One of those benefits, and one of my favorites at that, is fresh seafood.  Now, don’t think my table is laden with the bounty of the sea every day, not at all.  But just having the opportunity to buy a whole fish, some prawns, or a couple of crabs, almost any time I want, is a boon I am always and forever grateful for…especially since my husband and I love seafood so much.  Clams and mussels are a bit tricky now with the rains, but still relatively easy to procure from a wet market.

Steamed fish is one of our best-loved preparations whenever I get my hands on a lovely specimen of lapu-lapu (grouper or garoupa).  Just stuffed to the gills (literally) and fairly buried with Asian herbs and aromatics, then drizzled with a mix of Chinese cooking wine (Shaoxing), soy sauce, and sesame oil, and then a brief steaming – this is absolute heaven for us.  In fact, I’ve already posted a recipe before over here.

So what is the difference with this steamed fish?  Although the fish is cooked with some flavorings, the actual sauce is added after.  The recipe for the sauce is from Bee Yinn Low’s Easy Chinese Recipes, a book of which I am such a big fan.  I cannot say enough about this book and how it makes favorite Chinese restaurant classics suddenly seem so within reach in your own home kitchen.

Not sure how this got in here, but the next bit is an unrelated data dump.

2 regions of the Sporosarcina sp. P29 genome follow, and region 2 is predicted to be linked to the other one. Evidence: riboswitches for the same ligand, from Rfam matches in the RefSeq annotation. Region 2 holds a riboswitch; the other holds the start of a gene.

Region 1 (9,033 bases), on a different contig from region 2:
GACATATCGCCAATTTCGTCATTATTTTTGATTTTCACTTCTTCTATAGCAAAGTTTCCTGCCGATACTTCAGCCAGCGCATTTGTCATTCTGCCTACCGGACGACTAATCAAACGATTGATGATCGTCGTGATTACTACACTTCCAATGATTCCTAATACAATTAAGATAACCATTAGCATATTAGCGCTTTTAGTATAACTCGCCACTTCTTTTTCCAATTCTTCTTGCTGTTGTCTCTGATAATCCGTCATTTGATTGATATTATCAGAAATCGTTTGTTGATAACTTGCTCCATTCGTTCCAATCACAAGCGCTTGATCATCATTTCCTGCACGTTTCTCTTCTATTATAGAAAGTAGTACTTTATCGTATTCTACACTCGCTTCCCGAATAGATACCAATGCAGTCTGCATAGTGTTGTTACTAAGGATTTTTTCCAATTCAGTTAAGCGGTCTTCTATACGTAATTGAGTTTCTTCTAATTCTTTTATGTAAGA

Lapu-lapu with Cantonese Style Steamed Fish Sauce
(Adapted from Succulent Steamed Fish Fillets in Easy Chinese Recipes by Bee Yinn Low)
  • 1 whole lapu-lapu (or grouper, garoupa, rock cod) weighing about 1 kilo, gutted and descaled
  • 5 (Asian) leeks, sliced on the diagonal
  • 1/2 lemon, sliced
  • 1 2-inch piece fresh ginger, peeled and sliced
  • 2 tablespoons Shaoxing wine (Chinese rice wine or sherry)
  • 2 tablespoons soy sauce
  • 1 teaspoon sesame oil
  • Water

Cantonese Style Steamed Fish Sauce
  • 3 tablespoons soy sauce
  • 1 tablespoon Shaoxing wine (Chinese rice wine or sherry)
  • 2 tablespoons water
  • 1/4 teaspoon sesame oil
  • 3 dashes white pepper
  • 2 tablespoons rock sugar (I didn’t have any so I used brown sugar instead)
  • 1 tablespoon oil

4-5 green onions, sliced
1 bunch cilantro

- Make your sauce: Mix all the ingredients for the Cantonese Style Steamed Fish Sauce in a small bowl and set aside.  Heat a small saucepan over medium to low heat.  Stir in the sauce and blend well.  Once the sauce starts to bubble and boil, remove the saucepan from the heat and set aside to cool.
- In the bottom of a large baking dish (preferably one with a cover) that will fit the whole fish, strew the leeks, placing more in the middle.  Arrange a few of the lemon and ginger slices in the middle of the pan as well (leaving some to dress the actual fish).  This is where the fish will rest upon.